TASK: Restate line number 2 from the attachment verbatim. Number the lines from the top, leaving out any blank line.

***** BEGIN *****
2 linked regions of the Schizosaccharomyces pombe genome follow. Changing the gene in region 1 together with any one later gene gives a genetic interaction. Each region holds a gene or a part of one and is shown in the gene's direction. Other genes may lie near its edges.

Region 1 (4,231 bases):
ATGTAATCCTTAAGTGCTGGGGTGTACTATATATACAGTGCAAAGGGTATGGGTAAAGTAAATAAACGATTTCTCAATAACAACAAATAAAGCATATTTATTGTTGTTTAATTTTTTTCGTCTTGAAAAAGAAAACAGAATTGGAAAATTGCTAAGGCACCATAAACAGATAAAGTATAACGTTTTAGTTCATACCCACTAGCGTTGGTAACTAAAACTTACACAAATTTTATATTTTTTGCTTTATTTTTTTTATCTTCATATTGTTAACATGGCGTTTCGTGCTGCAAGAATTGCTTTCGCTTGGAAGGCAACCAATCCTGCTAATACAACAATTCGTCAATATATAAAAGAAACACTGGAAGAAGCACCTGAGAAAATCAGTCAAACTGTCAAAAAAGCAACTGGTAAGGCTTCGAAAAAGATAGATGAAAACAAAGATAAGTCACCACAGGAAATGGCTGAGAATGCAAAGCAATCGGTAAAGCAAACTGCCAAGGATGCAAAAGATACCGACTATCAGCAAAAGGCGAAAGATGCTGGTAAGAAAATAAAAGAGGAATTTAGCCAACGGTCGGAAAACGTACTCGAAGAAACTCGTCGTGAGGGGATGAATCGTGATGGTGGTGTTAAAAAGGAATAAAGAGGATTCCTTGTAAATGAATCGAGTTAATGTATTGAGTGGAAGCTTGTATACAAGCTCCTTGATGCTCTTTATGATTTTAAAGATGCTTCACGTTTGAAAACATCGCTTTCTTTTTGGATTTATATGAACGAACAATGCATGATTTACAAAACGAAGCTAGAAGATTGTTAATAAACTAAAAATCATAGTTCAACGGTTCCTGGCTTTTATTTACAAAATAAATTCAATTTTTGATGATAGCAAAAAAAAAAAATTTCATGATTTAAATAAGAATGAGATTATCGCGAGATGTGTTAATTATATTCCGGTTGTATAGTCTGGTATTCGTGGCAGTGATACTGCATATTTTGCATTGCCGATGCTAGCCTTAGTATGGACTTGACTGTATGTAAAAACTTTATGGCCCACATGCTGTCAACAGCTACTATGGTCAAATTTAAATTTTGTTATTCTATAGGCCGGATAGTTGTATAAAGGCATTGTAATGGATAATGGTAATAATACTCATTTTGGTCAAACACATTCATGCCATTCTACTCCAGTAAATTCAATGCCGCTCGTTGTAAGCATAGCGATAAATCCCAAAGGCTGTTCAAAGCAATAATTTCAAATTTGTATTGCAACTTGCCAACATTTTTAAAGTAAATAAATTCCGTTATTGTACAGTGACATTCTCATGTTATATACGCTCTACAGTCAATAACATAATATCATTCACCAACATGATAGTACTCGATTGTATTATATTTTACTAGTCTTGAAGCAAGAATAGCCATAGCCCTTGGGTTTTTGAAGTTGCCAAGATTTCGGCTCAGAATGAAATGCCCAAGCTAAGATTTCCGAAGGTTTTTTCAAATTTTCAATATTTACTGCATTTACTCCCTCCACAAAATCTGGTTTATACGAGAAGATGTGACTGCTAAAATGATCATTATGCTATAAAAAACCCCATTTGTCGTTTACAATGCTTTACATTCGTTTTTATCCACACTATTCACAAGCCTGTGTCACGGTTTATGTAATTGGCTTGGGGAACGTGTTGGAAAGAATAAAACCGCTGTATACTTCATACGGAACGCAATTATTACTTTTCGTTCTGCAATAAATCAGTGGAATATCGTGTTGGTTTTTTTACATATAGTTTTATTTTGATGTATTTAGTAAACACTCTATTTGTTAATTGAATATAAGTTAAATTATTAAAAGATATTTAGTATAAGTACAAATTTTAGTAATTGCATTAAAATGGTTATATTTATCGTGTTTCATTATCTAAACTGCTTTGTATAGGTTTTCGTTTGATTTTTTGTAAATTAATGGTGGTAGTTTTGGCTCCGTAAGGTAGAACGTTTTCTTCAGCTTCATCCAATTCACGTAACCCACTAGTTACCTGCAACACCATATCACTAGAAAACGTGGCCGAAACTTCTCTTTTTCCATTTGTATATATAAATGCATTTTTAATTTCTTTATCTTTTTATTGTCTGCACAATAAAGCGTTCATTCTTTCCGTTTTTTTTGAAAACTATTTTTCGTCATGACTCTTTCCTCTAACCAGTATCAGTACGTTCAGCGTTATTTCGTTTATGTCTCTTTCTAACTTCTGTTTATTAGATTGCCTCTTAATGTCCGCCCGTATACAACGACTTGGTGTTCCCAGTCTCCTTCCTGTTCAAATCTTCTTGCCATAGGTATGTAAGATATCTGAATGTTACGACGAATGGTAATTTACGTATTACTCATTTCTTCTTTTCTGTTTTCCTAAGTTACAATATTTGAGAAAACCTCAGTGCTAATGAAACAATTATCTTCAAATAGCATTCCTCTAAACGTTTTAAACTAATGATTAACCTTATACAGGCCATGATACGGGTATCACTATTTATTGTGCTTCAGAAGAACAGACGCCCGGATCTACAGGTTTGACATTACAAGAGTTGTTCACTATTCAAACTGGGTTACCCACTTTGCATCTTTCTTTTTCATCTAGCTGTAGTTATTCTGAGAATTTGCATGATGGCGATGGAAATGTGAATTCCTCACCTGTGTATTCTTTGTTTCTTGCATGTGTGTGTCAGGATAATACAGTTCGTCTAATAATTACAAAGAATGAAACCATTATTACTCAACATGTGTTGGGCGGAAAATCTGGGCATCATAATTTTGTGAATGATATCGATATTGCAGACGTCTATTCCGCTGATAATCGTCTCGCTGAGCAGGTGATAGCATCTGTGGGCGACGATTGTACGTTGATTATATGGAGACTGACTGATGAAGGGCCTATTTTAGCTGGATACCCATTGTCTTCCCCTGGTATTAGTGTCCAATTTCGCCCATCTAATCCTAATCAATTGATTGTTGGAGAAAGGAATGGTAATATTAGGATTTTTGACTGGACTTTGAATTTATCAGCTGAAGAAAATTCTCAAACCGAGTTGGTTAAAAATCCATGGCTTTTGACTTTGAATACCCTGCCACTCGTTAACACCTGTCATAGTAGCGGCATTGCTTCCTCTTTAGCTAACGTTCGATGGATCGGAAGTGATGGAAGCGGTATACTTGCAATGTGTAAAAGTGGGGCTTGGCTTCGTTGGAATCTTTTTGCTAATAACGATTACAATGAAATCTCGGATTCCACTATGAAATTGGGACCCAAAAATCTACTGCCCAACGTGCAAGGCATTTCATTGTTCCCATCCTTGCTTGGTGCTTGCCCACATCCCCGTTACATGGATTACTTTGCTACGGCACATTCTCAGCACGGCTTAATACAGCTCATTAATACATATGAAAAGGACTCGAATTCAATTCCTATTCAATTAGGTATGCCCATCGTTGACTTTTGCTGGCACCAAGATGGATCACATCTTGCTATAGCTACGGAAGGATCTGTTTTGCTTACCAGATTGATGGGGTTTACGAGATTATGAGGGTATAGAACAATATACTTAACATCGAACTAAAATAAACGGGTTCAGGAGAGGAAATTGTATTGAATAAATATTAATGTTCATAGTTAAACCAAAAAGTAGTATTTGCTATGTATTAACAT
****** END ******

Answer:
Region 1 (4,231 bases):